Date of Award


Degree Name

MS in Biological Sciences


Biological Sciences


College of Agriculture, Food, and Environmental Sciences


Clinton Francis

Advisor Department

Biological Sciences

Advisor College

College of Agriculture, Food, and Environmental Sciences


Sensory environments are rapidly changing due to increased human activity in urban and non-urban areas alike. For instance, background sounds can interfere with parent-offspring communication and mask cues reflective of predation risk, resulting in elevated vigilance at the cost of provisioning. In chapter 1, we studied nestling provisioning behavior among Western Bluebirds (Sialia mexicana) in response to short-term (1 hr) and long-term (continuous exposure throughout nesting period) noise exposure. Provisioning rates were lower at nests exposed to short-term experimental traffic noise compared to exposure to ambient background sounds. Trial order strongly influenced provisioning behavior, with the decline in provisioning during noise playback occurring only during the second broadcast period of sounds. In contrast, provisioning rates increased with sound levels among nests exposed to long-term noise. Additionally, birds nesting in areas with high levels of noise returned to the nest more quickly than those in quiet areas following a simulated predation attempt. This study suggests that behavioral responses to short-term, experimental exposure to noise may not always be reflective of responses to longer-term noise exposure in real-world settings. It is essential to be cognizant of potential differences between experiments and real-world conditions as urbanization and sensory pollutants increase.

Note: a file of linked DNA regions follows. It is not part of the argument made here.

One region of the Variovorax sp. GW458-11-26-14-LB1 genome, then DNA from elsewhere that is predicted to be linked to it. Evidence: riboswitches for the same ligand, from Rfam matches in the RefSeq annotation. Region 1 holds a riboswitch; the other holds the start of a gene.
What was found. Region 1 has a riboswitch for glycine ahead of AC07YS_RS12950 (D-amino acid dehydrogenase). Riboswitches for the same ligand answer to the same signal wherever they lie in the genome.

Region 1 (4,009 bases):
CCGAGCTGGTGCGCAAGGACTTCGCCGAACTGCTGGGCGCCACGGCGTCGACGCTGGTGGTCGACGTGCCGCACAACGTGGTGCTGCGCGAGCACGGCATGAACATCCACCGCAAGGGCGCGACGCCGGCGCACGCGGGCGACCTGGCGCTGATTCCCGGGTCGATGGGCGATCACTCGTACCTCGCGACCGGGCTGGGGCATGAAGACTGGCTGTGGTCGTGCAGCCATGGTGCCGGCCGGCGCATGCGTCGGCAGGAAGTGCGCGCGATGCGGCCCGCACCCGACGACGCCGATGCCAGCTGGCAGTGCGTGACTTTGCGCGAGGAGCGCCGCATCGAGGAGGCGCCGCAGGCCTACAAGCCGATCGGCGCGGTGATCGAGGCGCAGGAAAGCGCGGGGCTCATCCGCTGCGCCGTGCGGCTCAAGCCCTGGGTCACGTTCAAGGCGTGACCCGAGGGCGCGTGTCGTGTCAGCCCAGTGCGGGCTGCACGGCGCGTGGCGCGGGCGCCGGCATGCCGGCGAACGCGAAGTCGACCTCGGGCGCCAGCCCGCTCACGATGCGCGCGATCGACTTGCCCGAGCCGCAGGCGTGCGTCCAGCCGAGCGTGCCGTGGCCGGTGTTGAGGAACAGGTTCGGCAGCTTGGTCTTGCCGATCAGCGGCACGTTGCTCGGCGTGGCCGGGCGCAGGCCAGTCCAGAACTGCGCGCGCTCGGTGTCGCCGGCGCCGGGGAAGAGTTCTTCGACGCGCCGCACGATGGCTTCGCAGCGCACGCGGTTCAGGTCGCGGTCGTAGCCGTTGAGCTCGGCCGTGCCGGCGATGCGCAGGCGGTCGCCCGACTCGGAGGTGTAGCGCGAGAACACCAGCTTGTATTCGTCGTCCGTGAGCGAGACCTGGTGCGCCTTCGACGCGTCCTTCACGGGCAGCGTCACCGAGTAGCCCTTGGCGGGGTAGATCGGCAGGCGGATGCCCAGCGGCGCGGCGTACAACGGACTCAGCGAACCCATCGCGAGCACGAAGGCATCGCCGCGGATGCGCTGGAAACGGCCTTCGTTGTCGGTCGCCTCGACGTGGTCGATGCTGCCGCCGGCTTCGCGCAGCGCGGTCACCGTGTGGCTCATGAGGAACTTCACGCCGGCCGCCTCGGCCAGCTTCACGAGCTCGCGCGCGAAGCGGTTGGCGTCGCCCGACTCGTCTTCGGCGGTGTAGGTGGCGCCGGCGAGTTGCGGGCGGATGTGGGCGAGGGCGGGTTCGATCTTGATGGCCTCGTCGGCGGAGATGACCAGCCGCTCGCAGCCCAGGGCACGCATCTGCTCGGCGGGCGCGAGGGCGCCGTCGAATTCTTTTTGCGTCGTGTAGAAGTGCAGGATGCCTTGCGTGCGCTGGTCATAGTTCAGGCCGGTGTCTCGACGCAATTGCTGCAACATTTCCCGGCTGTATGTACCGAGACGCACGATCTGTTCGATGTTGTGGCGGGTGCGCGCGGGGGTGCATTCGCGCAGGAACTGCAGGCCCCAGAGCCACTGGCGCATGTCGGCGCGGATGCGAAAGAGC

The pervasive spread of artificial light at night has been documented to disrupt natural rhythms with varying consequences on wildlife. Disruption to the night sky can alter nestling development either through indirect exposure to light or due to changes in adults’ behavior, both having potential physiological costs or benefits. In chapter 2, we experimentally manipulated light outside of Western Bluebird nesting cavities and investigated whether exposure to light at night affects nestling development and adult behavior. Our results found no evidence of light at night affecting the onset or cessation of adult daily activity. However, we found that nestlings exposed to light have smaller wing chords and lower mass, but better overall body condition than those in the control. The number of chicks in the nest also strongly influenced the effect of the light at night: nests exposed to light with brood sizes of three nestlings had smaller wing chords and better body condition than nests without lights, but there were no strong differences between light exposed and dark nests with five chicks. Although light exposure appears to improve chick body condition, the chicks were smaller overall. These findings suggest that indirect artificial light outside the nesting cavity is enough to have consequences on the development of nesting birds, and ecologically relevant light exposure appears to alter chick condition without a temporal shift in parental behavior.